Now that spring is here, the birds have begun their morning songs and you might be curious, as I am, about which bird is making what call. But... can't see the birds for the trees?
The two top suggestions by http://www.birdwatching.com/ for getting birdwatching binoculars are: Get the Best, and Try Them out First.
I have a pair of powerful binoculars that I used the first time I ever went spring bird watching. I got marvelous details of leaves, but couldn't see the birds 10 feet in front of my face. They were just too powerful. Birds were flitting from branch to branch just above me, but I couldn't see them for all the leaves. My binoculars were good for watching objects very far away, like battleships, one outdoorsman informed me.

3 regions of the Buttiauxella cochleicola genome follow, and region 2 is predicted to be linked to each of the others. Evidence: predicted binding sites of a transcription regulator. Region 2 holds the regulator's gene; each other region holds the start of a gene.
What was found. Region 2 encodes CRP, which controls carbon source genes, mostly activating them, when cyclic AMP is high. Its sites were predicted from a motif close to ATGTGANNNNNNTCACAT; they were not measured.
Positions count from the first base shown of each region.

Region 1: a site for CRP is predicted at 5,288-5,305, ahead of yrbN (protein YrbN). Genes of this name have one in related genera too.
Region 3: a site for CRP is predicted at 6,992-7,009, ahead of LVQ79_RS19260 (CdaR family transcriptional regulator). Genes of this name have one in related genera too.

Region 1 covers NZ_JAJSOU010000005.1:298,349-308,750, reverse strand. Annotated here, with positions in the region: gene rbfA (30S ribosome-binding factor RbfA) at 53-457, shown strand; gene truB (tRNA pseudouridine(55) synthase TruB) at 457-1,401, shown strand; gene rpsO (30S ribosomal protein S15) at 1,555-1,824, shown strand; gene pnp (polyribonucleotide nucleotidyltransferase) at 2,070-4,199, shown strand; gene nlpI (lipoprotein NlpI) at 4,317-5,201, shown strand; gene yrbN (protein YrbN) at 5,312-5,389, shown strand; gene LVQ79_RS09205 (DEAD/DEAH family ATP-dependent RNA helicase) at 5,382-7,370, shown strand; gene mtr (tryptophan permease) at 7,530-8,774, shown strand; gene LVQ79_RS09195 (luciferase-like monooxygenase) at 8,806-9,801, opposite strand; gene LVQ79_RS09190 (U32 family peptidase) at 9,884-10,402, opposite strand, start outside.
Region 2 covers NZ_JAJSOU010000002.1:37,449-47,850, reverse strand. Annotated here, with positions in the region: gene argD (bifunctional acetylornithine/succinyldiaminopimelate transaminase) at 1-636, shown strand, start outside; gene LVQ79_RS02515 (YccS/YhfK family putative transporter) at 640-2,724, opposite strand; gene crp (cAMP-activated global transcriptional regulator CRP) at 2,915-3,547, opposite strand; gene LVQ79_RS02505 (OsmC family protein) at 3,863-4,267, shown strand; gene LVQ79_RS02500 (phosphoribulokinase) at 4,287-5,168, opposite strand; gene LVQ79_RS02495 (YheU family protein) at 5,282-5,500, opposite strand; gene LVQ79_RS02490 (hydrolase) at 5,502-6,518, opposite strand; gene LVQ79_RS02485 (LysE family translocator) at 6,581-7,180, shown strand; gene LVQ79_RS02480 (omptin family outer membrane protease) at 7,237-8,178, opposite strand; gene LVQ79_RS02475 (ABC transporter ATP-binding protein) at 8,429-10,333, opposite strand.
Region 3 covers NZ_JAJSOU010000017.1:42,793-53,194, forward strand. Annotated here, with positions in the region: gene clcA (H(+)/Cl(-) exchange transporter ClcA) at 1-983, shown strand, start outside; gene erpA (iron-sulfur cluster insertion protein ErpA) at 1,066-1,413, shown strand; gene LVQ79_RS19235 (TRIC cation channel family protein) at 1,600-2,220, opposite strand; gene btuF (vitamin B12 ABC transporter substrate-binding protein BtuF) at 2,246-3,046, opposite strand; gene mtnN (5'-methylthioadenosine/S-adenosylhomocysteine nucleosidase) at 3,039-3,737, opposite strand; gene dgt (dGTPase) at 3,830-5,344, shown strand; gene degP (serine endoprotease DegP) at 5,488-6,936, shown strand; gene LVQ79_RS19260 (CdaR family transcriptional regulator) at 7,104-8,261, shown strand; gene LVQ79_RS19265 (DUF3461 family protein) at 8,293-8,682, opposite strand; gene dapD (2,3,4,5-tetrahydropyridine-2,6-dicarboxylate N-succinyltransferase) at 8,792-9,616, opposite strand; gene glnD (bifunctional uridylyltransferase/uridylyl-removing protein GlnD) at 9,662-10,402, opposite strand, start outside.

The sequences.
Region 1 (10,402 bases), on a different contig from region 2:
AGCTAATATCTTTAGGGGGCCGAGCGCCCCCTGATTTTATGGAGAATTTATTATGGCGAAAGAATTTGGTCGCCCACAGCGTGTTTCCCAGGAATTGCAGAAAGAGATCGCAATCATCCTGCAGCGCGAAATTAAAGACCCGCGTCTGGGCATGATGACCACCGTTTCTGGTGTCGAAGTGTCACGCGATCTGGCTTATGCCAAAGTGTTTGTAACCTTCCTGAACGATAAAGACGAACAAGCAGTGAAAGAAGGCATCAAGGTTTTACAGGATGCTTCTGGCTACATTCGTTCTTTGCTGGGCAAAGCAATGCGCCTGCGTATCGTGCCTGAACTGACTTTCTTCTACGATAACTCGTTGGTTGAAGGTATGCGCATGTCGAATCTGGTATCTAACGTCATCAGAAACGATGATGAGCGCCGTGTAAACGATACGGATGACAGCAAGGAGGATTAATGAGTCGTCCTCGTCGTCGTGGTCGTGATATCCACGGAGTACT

A birder took pity on me when she saw my problem and loaned me her Steiner birding binoculars for a couple of minutes so I could ooh and aah over the sharp image of a small brown and white bird walking in a brook 15 feet away. With the birding binoculars, I could see the bird clearly even though it was almost camouflaged by brown twigs, brown leaves, and the mud of early spring water.
The binoculars cost her a pretty penny, the birder told me, and the lens were made of crystal. (I looked Steiner up on the Internet and see they do have specially polished lenses).
Anyway, good binoculars for bird watching cost from $300 to $1,000. So, if you buy the best, be prepared to empty your pockets!